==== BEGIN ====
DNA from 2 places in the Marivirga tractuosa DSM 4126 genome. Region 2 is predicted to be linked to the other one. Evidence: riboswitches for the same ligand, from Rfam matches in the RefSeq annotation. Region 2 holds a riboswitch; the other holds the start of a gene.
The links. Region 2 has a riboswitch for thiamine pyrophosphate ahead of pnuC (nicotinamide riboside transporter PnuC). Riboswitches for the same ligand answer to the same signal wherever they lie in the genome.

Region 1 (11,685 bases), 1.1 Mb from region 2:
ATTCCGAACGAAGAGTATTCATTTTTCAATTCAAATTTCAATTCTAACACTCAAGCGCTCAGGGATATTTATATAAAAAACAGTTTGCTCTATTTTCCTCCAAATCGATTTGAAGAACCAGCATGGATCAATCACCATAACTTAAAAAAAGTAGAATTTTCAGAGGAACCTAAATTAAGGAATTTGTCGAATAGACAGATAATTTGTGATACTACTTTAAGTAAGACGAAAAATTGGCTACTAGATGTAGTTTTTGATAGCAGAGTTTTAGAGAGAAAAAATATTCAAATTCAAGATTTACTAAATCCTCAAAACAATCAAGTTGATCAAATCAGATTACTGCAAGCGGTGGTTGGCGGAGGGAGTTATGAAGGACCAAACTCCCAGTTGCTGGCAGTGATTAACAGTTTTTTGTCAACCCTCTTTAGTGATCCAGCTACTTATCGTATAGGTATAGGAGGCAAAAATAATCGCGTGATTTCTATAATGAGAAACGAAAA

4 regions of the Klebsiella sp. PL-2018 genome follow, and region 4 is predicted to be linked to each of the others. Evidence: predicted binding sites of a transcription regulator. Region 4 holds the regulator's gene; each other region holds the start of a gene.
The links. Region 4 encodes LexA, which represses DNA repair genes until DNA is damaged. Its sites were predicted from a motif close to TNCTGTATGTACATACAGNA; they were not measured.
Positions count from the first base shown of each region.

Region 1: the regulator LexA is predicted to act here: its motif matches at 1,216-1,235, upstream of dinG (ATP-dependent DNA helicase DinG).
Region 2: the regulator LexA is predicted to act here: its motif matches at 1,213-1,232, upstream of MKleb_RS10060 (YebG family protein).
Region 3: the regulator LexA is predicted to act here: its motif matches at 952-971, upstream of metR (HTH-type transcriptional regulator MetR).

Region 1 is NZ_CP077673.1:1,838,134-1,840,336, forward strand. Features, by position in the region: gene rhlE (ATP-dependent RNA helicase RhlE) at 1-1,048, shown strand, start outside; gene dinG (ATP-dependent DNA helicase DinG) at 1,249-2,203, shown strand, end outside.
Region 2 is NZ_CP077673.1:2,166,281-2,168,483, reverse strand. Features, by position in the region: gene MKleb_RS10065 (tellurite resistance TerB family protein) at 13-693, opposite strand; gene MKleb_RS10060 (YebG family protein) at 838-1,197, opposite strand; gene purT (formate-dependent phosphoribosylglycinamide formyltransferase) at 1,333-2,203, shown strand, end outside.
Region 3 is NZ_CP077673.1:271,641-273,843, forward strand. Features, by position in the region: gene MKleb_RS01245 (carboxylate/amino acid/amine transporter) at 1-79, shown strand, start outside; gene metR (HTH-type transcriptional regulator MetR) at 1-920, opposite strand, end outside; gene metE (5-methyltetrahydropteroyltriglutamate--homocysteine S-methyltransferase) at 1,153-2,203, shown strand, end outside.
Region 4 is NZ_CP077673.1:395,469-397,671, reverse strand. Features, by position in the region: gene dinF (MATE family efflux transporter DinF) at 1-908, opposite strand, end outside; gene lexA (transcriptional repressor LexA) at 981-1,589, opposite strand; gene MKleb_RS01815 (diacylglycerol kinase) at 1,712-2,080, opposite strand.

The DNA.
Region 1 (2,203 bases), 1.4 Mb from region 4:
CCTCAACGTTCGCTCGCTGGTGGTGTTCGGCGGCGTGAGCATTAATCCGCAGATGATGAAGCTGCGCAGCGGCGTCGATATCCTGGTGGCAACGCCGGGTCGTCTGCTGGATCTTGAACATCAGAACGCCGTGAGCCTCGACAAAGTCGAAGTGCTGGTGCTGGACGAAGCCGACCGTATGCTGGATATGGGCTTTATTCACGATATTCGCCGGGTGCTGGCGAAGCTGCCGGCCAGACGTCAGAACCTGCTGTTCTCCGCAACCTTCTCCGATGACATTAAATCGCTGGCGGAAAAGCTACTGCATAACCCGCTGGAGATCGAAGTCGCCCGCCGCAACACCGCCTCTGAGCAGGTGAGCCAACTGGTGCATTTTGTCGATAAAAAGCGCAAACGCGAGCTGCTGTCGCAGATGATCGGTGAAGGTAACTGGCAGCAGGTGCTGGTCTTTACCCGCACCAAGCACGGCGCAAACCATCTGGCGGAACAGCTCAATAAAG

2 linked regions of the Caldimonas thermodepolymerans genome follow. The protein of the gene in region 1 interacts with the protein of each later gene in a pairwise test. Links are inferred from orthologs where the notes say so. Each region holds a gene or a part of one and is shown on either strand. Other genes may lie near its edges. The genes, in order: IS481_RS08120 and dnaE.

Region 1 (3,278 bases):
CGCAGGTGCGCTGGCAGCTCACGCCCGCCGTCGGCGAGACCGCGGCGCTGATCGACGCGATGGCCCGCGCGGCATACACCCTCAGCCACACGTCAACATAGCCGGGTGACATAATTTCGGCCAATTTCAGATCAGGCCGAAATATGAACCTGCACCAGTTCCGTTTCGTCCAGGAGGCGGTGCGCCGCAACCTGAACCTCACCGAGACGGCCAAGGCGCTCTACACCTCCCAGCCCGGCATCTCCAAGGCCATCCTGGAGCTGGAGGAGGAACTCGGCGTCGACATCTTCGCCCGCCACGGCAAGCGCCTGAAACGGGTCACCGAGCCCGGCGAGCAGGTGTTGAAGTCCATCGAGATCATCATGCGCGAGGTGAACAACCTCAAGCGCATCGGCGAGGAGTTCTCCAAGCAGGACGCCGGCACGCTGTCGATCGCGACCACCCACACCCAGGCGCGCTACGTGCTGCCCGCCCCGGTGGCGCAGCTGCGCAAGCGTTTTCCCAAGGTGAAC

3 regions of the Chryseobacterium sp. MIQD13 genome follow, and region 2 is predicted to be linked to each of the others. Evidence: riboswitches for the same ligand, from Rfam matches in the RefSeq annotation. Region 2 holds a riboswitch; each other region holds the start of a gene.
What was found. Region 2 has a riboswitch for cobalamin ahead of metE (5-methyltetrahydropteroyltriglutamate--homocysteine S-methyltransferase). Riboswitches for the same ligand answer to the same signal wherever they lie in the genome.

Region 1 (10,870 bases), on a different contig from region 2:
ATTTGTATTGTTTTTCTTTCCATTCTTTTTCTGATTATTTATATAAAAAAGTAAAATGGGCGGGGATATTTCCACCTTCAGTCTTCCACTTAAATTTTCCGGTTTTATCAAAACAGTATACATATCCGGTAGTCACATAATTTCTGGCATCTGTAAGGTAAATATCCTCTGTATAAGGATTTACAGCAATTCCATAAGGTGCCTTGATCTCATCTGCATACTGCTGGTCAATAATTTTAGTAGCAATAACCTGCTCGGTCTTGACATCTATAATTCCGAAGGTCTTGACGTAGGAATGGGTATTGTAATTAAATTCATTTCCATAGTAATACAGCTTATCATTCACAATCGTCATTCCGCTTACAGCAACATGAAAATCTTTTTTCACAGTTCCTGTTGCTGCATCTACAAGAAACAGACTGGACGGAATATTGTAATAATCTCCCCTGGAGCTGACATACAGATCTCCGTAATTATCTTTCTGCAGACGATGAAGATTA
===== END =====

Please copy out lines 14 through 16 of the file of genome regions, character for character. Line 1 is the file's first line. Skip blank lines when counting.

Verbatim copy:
Region 4 is NZ_CP077673.1:395,469-397,671, reverse strand. Features, by position in the region: gene dinF (MATE family efflux transporter DinF) at 1-908, opposite strand, end outside; gene lexA (transcriptional repressor LexA) at 981-1,589, opposite strand; gene MKleb_RS01815 (diacylglycerol kinase) at 1,712-2,080, opposite strand.

The DNA.
Region 1 (2,203 bases), 1.4 Mb from region 4: